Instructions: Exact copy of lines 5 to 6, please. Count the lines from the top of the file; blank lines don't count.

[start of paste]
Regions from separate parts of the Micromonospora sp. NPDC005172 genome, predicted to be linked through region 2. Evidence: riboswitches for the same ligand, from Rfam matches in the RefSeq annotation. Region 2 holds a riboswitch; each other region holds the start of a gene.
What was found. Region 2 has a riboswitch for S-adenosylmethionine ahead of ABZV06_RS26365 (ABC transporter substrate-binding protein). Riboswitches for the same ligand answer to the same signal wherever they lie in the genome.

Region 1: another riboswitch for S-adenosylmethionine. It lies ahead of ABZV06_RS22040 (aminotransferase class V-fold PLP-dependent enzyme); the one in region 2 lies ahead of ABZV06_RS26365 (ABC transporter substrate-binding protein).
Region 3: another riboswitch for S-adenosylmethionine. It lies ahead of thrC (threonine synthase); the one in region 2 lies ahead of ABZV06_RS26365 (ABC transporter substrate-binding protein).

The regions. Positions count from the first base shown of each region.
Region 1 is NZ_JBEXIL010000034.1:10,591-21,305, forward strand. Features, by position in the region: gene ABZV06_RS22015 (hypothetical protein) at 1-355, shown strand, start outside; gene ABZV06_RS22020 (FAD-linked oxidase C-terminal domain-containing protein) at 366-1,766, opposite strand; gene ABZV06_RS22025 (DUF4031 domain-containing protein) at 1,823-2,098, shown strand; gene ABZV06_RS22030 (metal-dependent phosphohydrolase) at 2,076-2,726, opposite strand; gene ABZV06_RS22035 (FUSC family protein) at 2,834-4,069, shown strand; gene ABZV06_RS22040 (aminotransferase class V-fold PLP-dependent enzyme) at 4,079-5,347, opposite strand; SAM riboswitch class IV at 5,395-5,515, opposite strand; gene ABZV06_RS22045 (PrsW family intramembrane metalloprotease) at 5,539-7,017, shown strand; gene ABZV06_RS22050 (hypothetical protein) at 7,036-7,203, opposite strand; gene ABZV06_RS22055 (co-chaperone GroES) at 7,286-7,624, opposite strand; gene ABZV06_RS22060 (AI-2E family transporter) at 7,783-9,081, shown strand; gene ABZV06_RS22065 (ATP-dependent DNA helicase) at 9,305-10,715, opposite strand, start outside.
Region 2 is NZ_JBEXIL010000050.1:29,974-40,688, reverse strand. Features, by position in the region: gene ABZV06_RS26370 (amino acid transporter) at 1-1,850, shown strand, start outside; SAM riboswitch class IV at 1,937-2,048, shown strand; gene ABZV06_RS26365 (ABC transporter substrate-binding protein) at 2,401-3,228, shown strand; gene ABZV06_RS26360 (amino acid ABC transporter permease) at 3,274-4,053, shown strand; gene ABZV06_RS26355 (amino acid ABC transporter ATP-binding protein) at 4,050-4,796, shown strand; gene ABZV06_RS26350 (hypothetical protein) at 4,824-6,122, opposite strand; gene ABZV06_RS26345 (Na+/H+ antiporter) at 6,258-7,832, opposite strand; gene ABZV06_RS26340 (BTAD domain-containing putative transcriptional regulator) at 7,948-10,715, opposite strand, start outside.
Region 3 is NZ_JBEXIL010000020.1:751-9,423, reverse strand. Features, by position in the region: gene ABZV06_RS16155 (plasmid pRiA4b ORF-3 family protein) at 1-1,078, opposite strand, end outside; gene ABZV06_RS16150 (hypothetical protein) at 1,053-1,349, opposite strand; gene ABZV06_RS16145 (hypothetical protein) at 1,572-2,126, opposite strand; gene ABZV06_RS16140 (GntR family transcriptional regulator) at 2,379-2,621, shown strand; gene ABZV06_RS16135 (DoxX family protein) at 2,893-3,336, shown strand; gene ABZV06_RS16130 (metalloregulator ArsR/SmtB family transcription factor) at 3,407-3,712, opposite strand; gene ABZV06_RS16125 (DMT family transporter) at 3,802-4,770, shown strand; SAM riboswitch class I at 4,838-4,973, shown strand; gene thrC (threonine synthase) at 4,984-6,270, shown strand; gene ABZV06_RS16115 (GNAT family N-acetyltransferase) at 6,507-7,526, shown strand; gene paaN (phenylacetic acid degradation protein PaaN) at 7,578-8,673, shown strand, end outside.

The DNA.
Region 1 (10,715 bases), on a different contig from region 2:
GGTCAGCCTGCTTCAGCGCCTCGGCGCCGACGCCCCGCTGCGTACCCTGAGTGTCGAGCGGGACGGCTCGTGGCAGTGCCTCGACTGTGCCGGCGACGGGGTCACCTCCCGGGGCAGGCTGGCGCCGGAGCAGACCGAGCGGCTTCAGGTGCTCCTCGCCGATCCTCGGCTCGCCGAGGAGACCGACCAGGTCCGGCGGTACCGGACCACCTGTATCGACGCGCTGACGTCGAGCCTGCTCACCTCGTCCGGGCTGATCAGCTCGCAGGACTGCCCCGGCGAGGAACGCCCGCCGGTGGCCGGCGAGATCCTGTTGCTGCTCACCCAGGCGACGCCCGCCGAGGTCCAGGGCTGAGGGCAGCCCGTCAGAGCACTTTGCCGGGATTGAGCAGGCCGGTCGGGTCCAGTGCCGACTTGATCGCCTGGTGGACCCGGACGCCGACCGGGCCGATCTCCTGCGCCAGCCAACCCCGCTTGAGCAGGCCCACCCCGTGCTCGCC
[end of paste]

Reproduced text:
The regions. Positions count from the first base shown of each region.
Region 1 is NZ_JBEXIL010000034.1:10,591-21,305, forward strand. Features, by position in the region: gene ABZV06_RS22015 (hypothetical protein) at 1-355, shown strand, start outside; gene ABZV06_RS22020 (FAD-linked oxidase C-terminal domain-containing protein) at 366-1,766, opposite strand; gene ABZV06_RS22025 (DUF4031 domain-containing protein) at 1,823-2,098, shown strand; gene ABZV06_RS22030 (metal-dependent phosphohydrolase) at 2,076-2,726, opposite strand; gene ABZV06_RS22035 (FUSC family protein) at 2,834-4,069, shown strand; gene ABZV06_RS22040 (aminotransferase class V-fold PLP-dependent enzyme) at 4,079-5,347, opposite strand; SAM riboswitch class IV at 5,395-5,515, opposite strand; gene ABZV06_RS22045 (PrsW family intramembrane metalloprotease) at 5,539-7,017, shown strand; gene ABZV06_RS22050 (hypothetical protein) at 7,036-7,203, opposite strand; gene ABZV06_RS22055 (co-chaperone GroES) at 7,286-7,624, opposite strand; gene ABZV06_RS22060 (AI-2E family transporter) at 7,783-9,081, shown strand; gene ABZV06_RS22065 (ATP-dependent DNA helicase) at 9,305-10,715, opposite strand, start outside.